[86] Art. 84, par. 2, C.VAT.

[87] Trib. Namur, 10 October 2007, FJF, 2008/236.

[88] Cass., 10 June 2010, FJF, no. 2011/4.

[89] Brussels 4 April 2009, FJF, no. 2010/59.

[90] Cass., 19 January 2007, www.cass.be.

[91] Supra, no. 2.

[92] Art. 337 ITC92.

[93] Art. 342 ITC92; BRONSELAER, Knelpunten inzake taxatie bij vergelijking, in Algemeen Fiscaal Tijdschrift, 2006, pp. 11-13, no. 26-27. See also art. 471 ITC92 for the establishment of a CI by comparison, as well as the communication ex officio of the sales prices which served as point of comparison for a control valuation with respect to indirect taxes. Question no. 1058 (Ghesquière) dated 29 April 1994, Vr. en Antw. Kamer G.Z. 1993-1994, pp. 12269-12270.

[94] Art. 346, par. 2, ITC92.

[95] Art. 346, par. 1, ITC92.

[96] Liège 29 April 1998, FJF, no. 98/173.

[97] Antwerp 12 April 1999, FJF, no. 99/235.

[98] Supra, no. 2.

[99] Circ. Nr. Ci.RH.81/439.496 dated 27 July 1992 on the application of the Law dated 29 July 1991 with regard to the explicit motivation of administrative acts in the sphere of the assessment of taxes, Bulletin der Belastingen, 1992, pp. 2190-2191; GHYSELS, op. cit., p. 22; PEETERS, op. cit., p. 214.

[100] C.of St., N.V. Jacques Maniet S.I.D., no. 28.857, 18 November 1987; Circ. Nr. Ci. R.14/438.580 dated 14 February 1992 on the application of the Law dated 29 July 1991 with respect to the explicit motivation of administrative acts in the collection sphere, Bulletin der Belastingen, 1992, pp. 1140-1141; PEETERS, op. cit., p. 220.

[101] Art. 413 bis up to 413 octies ITC92.

[102] See supra, no. 19.

[103] STEVENART MEUÙS-VAN BRUSTEM, op. cit., p. 34.

[104] Art. 569, par. 1, 32° Jud. C. See infra, no. 41.

[105] Antwerp 13 January 1994, Algemeen Fiscaal Tijdschrift, 1994, p. 4, no. 13.

[106] See footnote 81 and the references there.

[107] Cass., 22 May 2008, Tijdschrift voor Fiscaal Recht, 2009, p. 119 with note BRABANTS.

[108] Cass., 17 November 2006, www.cass.be: «In case it appears that the administrator has knowledge of the motives in another manner than through the formal motivation and this information has occcured in circumstances which have not endangered his right to defend himself against this act, the purpose of the formal motivation has be attained, so that, in that case, the non respect of the obligation of formal motivation can not lead to the non application of the admistrative act».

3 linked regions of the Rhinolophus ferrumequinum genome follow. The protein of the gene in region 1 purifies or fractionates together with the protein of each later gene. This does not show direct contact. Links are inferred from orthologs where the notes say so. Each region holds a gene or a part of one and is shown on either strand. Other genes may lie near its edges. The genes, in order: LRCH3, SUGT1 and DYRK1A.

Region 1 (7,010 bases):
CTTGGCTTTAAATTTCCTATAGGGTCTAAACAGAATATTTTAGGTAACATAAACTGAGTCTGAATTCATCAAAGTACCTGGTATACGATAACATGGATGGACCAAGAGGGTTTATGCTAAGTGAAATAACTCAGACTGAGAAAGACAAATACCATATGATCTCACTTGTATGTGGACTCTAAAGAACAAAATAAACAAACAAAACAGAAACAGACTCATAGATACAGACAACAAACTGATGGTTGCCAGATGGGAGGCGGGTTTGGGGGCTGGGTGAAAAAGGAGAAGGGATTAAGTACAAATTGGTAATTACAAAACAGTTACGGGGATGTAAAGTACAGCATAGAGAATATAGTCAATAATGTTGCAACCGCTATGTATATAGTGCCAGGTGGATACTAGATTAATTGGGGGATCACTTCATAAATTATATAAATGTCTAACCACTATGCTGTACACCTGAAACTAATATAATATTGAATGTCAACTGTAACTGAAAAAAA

[109] Cass., 22 May 2008, Tijdschrift voor Fiscaal Recht, 2009, p. 125 with note BRABANTS.

[110] CARDOEN, op. cit., p. 120; DE MEYERE, op. cit., p. 727; VAN BRUSTEM, op. cit. Contra: BRABANTS, De motivering van een dwangbevel inzake successierechten, in Tijdschrift voor Fiscaal Recht, 2009, p. 125 ss.

[111] Cass., 10 February 2012, published in FJF, no. 2012/181; Cass., 1° December 2005, Tijdschrift voor Fiscaal Recht, 2006, p. 811 with note DEMEYERE.

[112] See general part; MAUS, De fiscale controle, Bruges, Die Keure, 2005, p. 776, no. 1394, with reference in footnote 3412 and 3413 to the jurisprudence mentioned.

[113] See about same a.o. STEVENART MEUÙS-VAN BRUSTEM, op. cit., p. 34, no. 1.

[114] MAUS, op. cit., p. 781, no. 1406; STEVENART MEUÙS-VAN BRUSTEM, op. cit., p. 34.

[115] C.of St. (De Jaeck), no. 84.317, 84.318 and 84.319 dated 22 December 1999, ref. 2.4.

[116] The Court of First Instance is not competent with regard to a dispute on the application of a tax law, only in case the law refers explicitly to the judicial power of the Council of State (art. 8 Law 11 April 1994 on the public character of the administration, which established that against a refusal of perusal in a case, an appeal has to been introduted with the Council of State). See also C.of St. (SA Semalu) no. 126.678, 19 December 2003.

[117] VAN DE VELDE, De ‘geschillen betreffende de toepassing van een belastingwet’ in de zin van artikel 569, eerste lid, 32° Ger.W. Een analyse van achtergrond en betekenis, in Algemeen Fiscaal Tijdschrift, 2005, p. 26, no. 46 ss.